Walking uphill, we came across a Marcapata Spinetail, a few Barred Fruiteaters, Sierran Elaenia, a beautiful Black-throated Tody-Tyrant, Rufous-bellied Bush-Tyrant and Dark-faced Brush-Finch.

We encountered a nice slow-moving flock and were able to follow it for a while. The flock included Blackburnian Warbler, Capped Conebill, Grass-Green Tanager, White-throated Tyrannulet, Superciliaried Hemispingus, Black-eared Hemispingus and Moustached Flowerpiercer.

In the afternoon we walked downhill adding Speckle-faced Parrot, Blue-banded Toucanet, Barred Becard, White-collared Jay, Black-Backed Grosbeak and Mountain Cacique to our fast growing bird list.

We drove a bit further down and heard a group of very noisy Stripe-Faced Wood-Quails, but were unable to locate them.

When it was almost dark we had fairly good views of one of South America's fanciest Nightjars, the spectacular Lyre-tailed Nightjar, the males of which have a very long tail. Jon Hornbuckle had mailed me that he had seen an Andean Potoo in this area, but no luck for us. We again spent the night in the cabin at Pillahuata.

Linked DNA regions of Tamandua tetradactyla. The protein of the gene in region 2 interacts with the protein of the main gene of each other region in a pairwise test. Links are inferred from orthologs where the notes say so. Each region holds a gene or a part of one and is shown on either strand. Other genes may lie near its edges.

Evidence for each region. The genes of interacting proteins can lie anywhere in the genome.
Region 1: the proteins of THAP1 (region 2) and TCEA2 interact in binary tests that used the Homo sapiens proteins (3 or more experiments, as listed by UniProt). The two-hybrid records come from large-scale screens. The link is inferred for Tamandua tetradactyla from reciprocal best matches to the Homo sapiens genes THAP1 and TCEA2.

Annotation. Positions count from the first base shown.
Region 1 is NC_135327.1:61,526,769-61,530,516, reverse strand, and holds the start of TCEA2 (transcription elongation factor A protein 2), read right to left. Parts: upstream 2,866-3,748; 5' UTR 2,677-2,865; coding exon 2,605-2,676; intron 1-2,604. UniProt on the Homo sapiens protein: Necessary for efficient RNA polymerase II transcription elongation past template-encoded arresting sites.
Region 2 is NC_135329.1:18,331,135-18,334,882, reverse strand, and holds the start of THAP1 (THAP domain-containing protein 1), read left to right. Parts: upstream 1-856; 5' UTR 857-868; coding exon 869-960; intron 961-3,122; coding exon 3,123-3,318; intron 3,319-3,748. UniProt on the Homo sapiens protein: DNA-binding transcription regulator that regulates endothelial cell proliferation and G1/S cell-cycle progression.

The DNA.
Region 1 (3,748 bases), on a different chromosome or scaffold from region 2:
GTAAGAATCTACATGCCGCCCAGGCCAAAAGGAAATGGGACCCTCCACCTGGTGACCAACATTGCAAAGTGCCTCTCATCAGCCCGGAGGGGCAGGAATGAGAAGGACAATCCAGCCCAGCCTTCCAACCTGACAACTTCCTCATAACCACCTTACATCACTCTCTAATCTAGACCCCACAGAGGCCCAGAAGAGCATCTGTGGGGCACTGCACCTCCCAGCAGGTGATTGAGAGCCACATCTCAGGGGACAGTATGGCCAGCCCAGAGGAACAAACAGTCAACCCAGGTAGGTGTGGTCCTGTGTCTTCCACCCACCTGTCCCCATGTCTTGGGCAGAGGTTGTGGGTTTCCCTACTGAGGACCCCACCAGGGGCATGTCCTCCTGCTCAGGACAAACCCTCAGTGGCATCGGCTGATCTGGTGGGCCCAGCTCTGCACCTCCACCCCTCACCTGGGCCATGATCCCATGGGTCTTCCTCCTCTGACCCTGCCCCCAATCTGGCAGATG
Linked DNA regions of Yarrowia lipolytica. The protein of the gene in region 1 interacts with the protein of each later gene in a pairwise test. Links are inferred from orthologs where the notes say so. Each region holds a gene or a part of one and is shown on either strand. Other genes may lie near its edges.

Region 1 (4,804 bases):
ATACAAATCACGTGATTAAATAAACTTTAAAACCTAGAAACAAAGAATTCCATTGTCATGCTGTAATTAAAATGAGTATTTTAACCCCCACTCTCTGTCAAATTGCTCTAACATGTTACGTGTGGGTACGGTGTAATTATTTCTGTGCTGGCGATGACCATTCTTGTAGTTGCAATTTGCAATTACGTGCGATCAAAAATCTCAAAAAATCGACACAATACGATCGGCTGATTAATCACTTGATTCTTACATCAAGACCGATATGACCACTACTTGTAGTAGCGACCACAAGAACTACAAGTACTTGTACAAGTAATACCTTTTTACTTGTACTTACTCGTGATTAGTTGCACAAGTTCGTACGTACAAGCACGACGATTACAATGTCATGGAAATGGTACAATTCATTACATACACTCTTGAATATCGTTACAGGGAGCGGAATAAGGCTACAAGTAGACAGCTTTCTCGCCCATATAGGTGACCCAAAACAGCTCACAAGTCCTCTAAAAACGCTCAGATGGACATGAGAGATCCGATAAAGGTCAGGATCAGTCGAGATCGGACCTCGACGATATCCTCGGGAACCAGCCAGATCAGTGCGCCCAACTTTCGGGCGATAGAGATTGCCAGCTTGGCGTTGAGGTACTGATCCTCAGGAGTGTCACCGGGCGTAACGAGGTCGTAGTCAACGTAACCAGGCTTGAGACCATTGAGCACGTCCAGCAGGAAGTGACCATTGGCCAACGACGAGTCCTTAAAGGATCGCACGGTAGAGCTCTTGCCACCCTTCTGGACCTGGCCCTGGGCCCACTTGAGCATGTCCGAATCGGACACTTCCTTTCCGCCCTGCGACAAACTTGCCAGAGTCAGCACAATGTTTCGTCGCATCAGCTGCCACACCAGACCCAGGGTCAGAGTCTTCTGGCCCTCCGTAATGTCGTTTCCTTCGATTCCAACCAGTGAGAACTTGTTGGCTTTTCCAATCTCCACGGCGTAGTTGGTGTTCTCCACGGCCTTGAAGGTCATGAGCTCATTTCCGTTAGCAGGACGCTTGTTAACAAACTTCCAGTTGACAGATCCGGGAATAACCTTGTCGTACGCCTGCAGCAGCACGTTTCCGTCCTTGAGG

Friday 8th November

An early breakfast at Pillahuata and we then walked down the Manu Road a couple of kilometres towards the Cock-of-the-Rock Lodge to rejoin the vehicle.

Many of the birds here were the same as we saw yesterday, but inevitably we found a few new ones amongst them Andean Parakeet, Long-tailed Sylph, Fulvous Wren (split from Sepia-brown), Andean Solitaire, Olivaceous Siskin and Rust-and-yellow Tanager.

However the absolute highlight of the day was the Rufous-and-white Antpitta that performed so incredibly well for Eric and me. The last kilometres of the Manu Road we did by van and at lunchtime we arrived at the Cock-of-the-Rock Lodge.

It was a very nice place, especially after the minor hardships of Pillahuata

We spent some time at the balcony of the dining room of the lodge. The well-established hummingbird feeders attracted a plethora of birds, including Green Hermit, Sparkling Violetear, Violet-fronted Brilliant and White-bellied Woodstar.

The fruit feeders attracted a bright male Versicoloured Barbet eating bananas just a few metres away. Paradise & Golden Tanager and Orange-bellied Euphonia were also regular visitors to the feeders.